Did you ever notice that one of the many stupid things people say when you lose a loved one includes the line, “Oh, I’m so sorry, how old were they?” Well, since I’ve lost someone close to me, where age was never a factor in determining my level of grief, I have come to both dread and outright hate this question. But now that it has crawled its way into my consciousness, I have no choice but to confront it head on.
The question alone ‘How old were they?’, implies that based on the answer, the questioner can either have a reaction of utter dismay or a reaction of relief, either way it leaves the person who is actually grieving unnerved. If I respond with “three months old“: dismay, if I respond “ninety“: relief, (followed by stupid response number two: “well, they lived a long life.”) Am I supposed to buy that line of crap? Am I supposed to feel less sad for someone I’ve known my whole life, let’s say my grandparent, vs. someone I’ve known for only three months.
Is my grief mitigated by age?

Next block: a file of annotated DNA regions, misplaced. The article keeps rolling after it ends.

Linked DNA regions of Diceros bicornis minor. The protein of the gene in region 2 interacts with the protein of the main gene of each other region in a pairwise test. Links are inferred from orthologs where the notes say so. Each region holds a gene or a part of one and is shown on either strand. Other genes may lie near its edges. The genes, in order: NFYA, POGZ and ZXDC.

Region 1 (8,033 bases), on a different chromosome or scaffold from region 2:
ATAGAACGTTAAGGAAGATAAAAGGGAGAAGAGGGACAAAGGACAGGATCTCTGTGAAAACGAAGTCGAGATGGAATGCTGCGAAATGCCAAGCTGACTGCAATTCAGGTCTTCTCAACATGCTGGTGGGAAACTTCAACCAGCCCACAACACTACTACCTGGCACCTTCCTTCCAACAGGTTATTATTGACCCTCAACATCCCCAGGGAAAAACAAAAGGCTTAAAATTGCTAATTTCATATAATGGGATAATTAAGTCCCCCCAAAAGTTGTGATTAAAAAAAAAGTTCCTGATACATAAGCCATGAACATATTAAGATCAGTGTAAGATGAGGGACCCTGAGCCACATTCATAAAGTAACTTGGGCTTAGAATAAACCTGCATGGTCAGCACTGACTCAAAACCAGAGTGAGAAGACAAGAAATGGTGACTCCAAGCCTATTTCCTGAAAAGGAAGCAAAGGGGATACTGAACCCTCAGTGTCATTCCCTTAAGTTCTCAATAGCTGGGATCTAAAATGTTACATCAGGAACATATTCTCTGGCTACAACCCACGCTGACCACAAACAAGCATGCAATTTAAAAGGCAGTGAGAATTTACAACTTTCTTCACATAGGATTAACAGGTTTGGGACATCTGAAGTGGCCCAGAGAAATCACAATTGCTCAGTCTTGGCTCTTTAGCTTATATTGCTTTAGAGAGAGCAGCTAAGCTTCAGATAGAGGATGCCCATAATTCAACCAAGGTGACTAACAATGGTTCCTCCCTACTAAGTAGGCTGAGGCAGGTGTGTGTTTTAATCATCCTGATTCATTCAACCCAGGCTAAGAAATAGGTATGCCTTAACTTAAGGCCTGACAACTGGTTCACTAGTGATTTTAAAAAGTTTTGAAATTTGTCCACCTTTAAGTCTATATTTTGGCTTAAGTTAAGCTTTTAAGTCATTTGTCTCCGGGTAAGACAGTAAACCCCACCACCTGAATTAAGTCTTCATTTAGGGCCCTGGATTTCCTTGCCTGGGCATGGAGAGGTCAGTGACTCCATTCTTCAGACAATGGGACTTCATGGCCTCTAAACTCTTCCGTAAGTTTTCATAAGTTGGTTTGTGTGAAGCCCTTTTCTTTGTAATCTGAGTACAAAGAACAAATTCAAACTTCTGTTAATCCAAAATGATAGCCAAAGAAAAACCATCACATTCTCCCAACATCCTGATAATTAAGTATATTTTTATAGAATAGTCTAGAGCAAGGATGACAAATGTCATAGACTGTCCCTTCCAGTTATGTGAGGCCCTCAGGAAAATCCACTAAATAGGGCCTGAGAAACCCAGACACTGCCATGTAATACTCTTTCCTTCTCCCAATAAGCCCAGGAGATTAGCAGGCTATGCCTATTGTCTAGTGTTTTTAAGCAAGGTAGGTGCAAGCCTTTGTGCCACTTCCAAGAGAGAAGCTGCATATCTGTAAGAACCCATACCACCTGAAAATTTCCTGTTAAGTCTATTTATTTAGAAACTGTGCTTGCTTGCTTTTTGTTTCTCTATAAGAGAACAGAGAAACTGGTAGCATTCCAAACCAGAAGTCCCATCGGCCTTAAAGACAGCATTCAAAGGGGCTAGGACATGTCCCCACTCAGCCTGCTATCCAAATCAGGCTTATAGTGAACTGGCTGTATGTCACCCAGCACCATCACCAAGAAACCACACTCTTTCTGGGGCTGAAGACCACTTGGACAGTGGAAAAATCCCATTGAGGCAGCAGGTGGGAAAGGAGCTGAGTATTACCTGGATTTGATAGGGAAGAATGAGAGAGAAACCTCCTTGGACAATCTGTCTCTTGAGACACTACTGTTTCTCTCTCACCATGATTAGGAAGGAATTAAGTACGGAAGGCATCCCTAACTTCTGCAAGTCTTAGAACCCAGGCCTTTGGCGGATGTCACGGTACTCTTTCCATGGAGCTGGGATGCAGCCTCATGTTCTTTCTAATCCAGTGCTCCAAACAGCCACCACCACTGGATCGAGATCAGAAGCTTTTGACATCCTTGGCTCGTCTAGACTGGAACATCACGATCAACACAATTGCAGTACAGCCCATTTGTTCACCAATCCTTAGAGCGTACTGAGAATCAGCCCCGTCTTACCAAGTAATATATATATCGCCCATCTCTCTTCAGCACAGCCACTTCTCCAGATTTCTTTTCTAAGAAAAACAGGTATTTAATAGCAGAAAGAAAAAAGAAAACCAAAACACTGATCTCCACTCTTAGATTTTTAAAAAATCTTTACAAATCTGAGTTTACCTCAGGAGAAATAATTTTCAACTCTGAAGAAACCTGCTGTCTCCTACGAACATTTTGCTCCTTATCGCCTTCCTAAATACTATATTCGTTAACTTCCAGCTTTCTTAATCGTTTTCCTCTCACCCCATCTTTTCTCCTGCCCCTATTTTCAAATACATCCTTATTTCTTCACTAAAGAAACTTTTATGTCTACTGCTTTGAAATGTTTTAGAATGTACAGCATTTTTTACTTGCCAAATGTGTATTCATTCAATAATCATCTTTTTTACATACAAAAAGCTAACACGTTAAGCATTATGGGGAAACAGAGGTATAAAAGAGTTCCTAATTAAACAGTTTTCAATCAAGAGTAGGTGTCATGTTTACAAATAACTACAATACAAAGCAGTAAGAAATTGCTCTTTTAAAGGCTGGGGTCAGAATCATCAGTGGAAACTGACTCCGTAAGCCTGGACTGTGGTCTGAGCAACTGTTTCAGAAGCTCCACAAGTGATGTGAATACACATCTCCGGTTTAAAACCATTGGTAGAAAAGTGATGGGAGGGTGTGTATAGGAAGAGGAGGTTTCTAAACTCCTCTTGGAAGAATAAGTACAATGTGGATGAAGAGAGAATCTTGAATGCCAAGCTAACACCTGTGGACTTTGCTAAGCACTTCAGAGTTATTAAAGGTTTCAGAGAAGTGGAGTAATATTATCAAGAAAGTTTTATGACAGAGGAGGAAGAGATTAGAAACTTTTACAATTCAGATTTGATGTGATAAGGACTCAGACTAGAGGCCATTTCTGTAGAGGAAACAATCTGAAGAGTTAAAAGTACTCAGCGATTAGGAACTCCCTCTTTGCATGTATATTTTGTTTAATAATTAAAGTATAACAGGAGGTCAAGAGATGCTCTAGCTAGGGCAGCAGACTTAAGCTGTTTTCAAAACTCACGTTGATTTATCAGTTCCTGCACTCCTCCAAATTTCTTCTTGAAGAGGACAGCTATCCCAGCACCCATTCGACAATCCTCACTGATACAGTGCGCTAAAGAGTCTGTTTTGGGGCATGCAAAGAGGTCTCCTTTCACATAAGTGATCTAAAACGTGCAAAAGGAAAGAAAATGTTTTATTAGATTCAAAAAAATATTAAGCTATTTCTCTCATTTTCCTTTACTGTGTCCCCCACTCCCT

And then there’s the middle aged dilemma, not quite too young to evoke the shock and awe response, but not too old to get that 2nd line of crap. In fact, people here aren’t quite sure what to do. Here’s a suggestion, stop asking the fucking question!
My father died at age sixty-seven. It was sudden and tragic. Is my heartache any less? Of course not. I didn’t see him as young or old, I only saw him as my dad.
In this I am sure I am not alone. No one wants to measure their grief in time. From the new mother who gives birth to a stillborn, or the daughter who loses her ninety-six year old mother, grief is grief.
So to all of those thinking about asking this question next time you are face to face with someone who has just lost a loved one, don’t do it. Be kind, say your sorry, give and hug and move on. I know I don’t want to be remembered for how old I was when I died, but rather how I lived.
Reposted courtesy of http://www.inthepowderroom.com